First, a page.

Why Did The BBC Send Their Staff to a Course On How to Drink Water?
It may have been a bit over the top, but their reasons made sense.
Do you need a class on how to drink water? Do your employees? It must be harder than we imagine, because the UK's British Broadcasting Company (BBC) thought it was a good idea to offer a training course for their employees on how to do it.
The course was one of many that the taxpayer-supported BBC offered in order to support the mental and physical health of their employees. According to The Sun, the company promised attendees that the course would help them "identify the importance of being fully hydrated and find practical ways to achieve this state every day" and that it will also "help understand how being fully hydrated will improve health, well-being and performance.”
About 30 people actually attended this online class — heavy drinkers, I assume — and frankly, if I had the opportunity, I would've loved to have checked it out. Always learning, right?
Obviously, this seems way overboard, and once news of the class became public, the BBC took its fair share of drubbing in the media. Yes, a class on drinking water seems a little silly, but any education you can provide as an employer that can help your employees' mental health is critical. Especially now.
That's because mental health, particularly because of the yearlong pandemic lockdown, has become a major issue. So major that nearly half of U.S. workers are suffering from mental health issues since the pandemic hit, according to one recent survey, and more than 10% are suffering from serious mental illness.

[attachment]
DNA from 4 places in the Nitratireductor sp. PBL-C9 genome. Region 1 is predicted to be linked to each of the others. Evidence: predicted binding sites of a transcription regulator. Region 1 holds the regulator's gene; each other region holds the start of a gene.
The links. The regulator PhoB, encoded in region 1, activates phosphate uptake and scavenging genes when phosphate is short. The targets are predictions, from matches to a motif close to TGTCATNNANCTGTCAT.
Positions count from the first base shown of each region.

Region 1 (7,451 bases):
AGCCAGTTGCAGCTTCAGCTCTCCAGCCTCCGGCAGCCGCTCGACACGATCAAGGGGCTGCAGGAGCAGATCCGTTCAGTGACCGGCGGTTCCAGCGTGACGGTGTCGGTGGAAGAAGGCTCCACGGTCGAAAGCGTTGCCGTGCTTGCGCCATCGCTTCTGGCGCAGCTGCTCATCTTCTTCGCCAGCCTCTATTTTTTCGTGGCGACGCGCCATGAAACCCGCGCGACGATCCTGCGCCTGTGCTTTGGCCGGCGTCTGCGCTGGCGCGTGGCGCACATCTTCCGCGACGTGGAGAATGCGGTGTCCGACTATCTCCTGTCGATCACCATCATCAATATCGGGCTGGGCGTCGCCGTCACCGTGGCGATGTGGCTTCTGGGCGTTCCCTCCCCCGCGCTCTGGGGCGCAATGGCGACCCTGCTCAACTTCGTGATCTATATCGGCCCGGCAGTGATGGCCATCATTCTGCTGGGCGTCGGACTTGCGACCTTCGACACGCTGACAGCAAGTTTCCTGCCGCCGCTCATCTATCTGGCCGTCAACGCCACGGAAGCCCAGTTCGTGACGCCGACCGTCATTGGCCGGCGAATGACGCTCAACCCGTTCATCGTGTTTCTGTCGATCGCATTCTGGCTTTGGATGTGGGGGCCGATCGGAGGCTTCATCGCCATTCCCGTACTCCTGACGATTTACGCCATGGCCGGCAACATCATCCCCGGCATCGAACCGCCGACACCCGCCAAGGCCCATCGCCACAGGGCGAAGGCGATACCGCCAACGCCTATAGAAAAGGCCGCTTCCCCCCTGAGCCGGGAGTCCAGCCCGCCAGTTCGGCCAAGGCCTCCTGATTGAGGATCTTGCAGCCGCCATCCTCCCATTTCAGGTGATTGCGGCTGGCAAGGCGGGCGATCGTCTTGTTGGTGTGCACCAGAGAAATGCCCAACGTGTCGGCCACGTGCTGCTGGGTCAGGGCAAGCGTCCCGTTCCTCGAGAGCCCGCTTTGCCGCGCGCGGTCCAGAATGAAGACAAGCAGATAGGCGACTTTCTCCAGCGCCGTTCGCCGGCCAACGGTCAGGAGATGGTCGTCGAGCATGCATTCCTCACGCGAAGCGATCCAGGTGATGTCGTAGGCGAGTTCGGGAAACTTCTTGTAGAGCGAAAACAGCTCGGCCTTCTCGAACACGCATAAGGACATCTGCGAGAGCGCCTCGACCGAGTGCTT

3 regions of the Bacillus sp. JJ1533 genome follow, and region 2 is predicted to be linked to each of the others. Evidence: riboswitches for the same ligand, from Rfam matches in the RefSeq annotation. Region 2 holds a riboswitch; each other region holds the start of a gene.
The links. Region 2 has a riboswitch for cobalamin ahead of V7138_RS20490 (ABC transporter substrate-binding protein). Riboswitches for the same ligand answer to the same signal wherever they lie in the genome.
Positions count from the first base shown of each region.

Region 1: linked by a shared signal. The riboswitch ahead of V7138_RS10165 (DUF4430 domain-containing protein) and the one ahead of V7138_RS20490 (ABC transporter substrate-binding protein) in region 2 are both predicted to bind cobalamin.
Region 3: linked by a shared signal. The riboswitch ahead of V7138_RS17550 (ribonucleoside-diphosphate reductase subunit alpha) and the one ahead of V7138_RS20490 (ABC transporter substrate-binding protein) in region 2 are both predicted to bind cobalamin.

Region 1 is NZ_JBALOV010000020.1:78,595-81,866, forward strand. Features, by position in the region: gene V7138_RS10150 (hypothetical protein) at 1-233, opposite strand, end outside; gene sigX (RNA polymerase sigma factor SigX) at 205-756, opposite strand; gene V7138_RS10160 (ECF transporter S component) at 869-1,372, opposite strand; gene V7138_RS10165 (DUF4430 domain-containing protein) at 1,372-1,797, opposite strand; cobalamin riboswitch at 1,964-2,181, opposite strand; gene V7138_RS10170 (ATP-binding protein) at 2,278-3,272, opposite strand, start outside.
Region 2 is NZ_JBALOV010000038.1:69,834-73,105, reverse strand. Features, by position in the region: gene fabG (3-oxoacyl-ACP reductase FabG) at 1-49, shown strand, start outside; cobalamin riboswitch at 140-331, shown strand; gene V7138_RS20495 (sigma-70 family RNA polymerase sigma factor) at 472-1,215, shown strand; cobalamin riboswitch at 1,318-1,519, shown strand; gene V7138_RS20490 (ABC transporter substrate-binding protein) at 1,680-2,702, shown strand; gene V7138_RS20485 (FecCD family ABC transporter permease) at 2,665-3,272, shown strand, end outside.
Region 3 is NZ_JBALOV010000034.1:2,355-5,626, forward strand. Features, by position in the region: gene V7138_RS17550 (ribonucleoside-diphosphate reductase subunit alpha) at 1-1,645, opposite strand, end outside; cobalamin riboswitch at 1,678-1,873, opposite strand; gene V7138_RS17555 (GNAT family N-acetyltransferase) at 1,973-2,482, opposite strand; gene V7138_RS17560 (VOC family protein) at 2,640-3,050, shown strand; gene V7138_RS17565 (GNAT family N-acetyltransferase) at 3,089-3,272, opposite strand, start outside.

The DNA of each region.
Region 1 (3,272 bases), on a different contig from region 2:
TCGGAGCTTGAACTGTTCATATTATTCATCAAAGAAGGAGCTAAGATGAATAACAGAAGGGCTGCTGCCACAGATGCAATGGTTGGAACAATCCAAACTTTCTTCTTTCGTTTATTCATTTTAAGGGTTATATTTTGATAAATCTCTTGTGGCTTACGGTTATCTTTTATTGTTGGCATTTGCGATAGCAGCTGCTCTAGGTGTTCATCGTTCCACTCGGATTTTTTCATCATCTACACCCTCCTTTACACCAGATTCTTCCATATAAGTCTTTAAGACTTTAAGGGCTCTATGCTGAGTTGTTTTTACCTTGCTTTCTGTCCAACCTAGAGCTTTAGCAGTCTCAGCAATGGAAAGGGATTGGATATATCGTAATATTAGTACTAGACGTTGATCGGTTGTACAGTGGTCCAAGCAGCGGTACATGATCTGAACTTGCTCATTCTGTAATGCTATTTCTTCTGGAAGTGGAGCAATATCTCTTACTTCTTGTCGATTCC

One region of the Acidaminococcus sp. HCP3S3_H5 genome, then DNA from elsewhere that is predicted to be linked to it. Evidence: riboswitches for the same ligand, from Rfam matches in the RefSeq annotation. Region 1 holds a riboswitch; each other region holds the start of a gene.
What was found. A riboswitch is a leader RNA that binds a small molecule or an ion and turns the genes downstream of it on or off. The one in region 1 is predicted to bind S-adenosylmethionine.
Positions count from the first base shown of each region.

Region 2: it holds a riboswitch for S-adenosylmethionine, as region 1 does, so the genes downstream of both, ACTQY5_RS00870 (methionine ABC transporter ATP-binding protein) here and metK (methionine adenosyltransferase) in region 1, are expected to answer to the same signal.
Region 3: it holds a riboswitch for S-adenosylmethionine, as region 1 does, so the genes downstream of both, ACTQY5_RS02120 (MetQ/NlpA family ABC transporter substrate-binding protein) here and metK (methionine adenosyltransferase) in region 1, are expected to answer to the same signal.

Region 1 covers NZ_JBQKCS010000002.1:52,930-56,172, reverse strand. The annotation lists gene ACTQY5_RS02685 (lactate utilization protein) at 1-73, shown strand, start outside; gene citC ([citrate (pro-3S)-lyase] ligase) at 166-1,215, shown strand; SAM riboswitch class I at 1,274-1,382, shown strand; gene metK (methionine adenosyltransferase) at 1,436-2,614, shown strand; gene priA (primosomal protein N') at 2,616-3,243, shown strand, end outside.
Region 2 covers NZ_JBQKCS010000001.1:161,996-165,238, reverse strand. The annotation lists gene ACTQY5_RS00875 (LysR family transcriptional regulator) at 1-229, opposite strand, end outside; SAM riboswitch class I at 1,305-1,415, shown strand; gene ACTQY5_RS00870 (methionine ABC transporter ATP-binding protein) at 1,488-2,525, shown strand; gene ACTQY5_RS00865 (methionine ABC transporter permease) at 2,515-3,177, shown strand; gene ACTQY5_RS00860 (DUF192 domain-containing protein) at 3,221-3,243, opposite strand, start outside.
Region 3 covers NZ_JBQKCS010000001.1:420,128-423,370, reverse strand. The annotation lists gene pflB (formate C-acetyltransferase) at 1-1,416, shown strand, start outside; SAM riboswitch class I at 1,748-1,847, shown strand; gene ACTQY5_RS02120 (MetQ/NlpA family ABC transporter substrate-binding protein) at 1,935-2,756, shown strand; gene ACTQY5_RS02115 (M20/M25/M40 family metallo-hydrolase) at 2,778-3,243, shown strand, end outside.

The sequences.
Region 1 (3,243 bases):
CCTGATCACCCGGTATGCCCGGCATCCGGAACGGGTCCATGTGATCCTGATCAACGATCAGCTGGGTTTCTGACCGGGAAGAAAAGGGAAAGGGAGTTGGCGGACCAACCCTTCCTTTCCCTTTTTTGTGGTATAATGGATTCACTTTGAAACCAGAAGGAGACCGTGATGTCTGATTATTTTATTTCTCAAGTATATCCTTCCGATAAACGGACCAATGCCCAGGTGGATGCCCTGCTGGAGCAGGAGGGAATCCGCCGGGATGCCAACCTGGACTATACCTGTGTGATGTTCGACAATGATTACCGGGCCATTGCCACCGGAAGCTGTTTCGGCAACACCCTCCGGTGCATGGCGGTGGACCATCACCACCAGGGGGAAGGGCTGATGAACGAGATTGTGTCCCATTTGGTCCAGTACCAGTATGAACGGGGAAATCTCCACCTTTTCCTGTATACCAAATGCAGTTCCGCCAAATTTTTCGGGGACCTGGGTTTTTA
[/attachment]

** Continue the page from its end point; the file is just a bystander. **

Many companies are aware of the problem and are taking action. Admittedly, I could find none that are offering courses on how to drink water, but according to a CNBC report, energy giant BP asks its employees about their mental well-being in regular surveys, Starbucks offers "virtual therapy" for stress relief, and Bank of America provides telemedicine options for support.
“The pandemic has taken its toll on employees especially in the areas of emotional and social wellbeing," Regina Ihrke, wellbeing leader, North America, at Willis Towers Watson said in new report on the topic. "In fact, the impact is so great that many employers expect these effects will continue in a post-vaccine environment. Therefore, many employers are now acting with urgency as they look to take their wellbeing programs to the next level. To achieve this transformation, they will ramp up listening to their employee needs, communication efforts and realignment of benefit programs with a focus on mental health and caregiving.”
The Willis Towers Watson survey found that more than half of respondents , which included 494 companies that employ more than 6.4 million workers, reported rising stress or burnout as the biggest wellbeing challenge connected to the pandemic. Meanwhile, 40% cited higher mental health-related claims as a top challenge.
As your business hopefully returns back to normal at some point this year, it's extremely important that you pay close attention to the psychological wellness of your people. Ask how they're doing. Offer more time off. Make resources available to your staff. Keep an eye on their stress levels. Be a little more empathetic. Spend a little extra time and money on this. It'll pay off in a more productive, happier workforce.
Oh, and keep plenty of water around. But you can skip the class on how to drink it.
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